In residency, new physicians must learn to appropriately address and handle acute sickness.
In situations involving catastrophic disease (e.g., in intensive care settings), this often requires them to absorb measures of emotion associated with illness while shielding themselves from its full weight. Balanced steadiness in the face of severe illness is crucial—a core competency in its own right—because remaining calm and collected in crisis is often as important to decision making as clinical acumen. Thankfully, most residents learn to find steadiness and focus amid chaos.
This steadiness, however, must also be thoughtfully directed. It is clearly helpful for young physicians who frequently spend long hours dealing with the sickest patients with the most complex medical and social problems. But increased exposure can also ingrain steadiness to the point where it progresses insidiously into something perceived as detachment, particularly by patients on the receiving end of bad news or poor prognoses.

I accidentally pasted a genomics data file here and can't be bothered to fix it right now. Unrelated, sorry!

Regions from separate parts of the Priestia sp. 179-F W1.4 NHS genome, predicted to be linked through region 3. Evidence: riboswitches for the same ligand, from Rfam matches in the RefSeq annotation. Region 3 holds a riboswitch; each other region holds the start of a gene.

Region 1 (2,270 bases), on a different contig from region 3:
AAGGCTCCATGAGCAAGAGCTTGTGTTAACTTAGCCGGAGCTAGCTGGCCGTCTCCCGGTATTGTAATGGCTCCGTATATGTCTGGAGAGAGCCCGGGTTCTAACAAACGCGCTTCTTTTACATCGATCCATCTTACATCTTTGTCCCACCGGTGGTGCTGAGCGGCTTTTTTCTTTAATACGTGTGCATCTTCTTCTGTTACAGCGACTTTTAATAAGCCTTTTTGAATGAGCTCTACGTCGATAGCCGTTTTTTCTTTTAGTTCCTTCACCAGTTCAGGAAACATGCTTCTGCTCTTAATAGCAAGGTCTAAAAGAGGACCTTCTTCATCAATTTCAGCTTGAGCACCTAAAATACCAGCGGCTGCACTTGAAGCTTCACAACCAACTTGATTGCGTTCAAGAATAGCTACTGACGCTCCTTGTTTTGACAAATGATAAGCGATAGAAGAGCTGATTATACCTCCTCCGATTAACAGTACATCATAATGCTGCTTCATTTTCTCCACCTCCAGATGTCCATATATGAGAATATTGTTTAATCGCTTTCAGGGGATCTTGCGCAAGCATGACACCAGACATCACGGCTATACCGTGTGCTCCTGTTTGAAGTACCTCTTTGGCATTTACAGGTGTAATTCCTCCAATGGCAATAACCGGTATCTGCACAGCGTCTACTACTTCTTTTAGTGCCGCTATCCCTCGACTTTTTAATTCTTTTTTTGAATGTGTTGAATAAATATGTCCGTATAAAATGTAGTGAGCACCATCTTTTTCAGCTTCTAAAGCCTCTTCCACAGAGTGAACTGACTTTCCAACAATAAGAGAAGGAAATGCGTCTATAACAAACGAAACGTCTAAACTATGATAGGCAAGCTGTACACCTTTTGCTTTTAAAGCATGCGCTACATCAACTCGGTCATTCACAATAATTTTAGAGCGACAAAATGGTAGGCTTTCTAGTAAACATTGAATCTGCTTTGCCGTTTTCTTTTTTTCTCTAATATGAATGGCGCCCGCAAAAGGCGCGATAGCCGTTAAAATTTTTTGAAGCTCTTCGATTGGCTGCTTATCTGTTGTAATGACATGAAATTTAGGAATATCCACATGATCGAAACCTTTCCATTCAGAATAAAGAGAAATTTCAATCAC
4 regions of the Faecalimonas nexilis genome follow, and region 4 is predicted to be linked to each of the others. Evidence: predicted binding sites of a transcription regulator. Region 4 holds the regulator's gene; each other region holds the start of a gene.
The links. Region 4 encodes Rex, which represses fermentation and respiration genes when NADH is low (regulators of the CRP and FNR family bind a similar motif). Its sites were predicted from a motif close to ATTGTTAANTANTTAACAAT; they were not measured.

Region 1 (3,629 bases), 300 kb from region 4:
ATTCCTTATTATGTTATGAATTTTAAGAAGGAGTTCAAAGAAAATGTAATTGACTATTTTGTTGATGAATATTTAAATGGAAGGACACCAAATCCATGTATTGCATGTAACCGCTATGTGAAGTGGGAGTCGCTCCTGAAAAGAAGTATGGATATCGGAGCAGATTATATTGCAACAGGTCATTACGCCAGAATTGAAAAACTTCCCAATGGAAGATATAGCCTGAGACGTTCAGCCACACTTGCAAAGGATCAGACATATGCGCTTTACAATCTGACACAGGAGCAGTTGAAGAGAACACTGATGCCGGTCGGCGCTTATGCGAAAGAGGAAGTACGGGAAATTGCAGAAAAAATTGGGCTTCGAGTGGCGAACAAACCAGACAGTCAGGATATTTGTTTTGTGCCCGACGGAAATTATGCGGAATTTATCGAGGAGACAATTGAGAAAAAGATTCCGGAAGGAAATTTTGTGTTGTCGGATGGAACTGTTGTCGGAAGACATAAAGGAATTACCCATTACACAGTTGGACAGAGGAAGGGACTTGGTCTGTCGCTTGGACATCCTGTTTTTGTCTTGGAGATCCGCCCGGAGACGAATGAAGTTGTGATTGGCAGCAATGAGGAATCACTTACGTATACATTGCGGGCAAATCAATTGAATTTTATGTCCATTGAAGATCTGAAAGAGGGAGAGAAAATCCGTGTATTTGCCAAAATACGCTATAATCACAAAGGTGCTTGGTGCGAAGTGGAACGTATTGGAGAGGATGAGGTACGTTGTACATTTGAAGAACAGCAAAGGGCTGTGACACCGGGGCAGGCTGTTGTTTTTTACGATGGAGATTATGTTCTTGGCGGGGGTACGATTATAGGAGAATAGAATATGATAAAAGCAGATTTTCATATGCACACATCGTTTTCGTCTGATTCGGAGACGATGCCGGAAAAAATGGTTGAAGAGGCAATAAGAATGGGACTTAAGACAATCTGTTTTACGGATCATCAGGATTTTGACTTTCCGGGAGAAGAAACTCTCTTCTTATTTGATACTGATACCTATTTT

This issue - the cynicism and emotional insulation that can prevent illness from meaningfully moving and affecting residents as people - is something that has concerned medical educators for some time now. Finding balance can be difficult.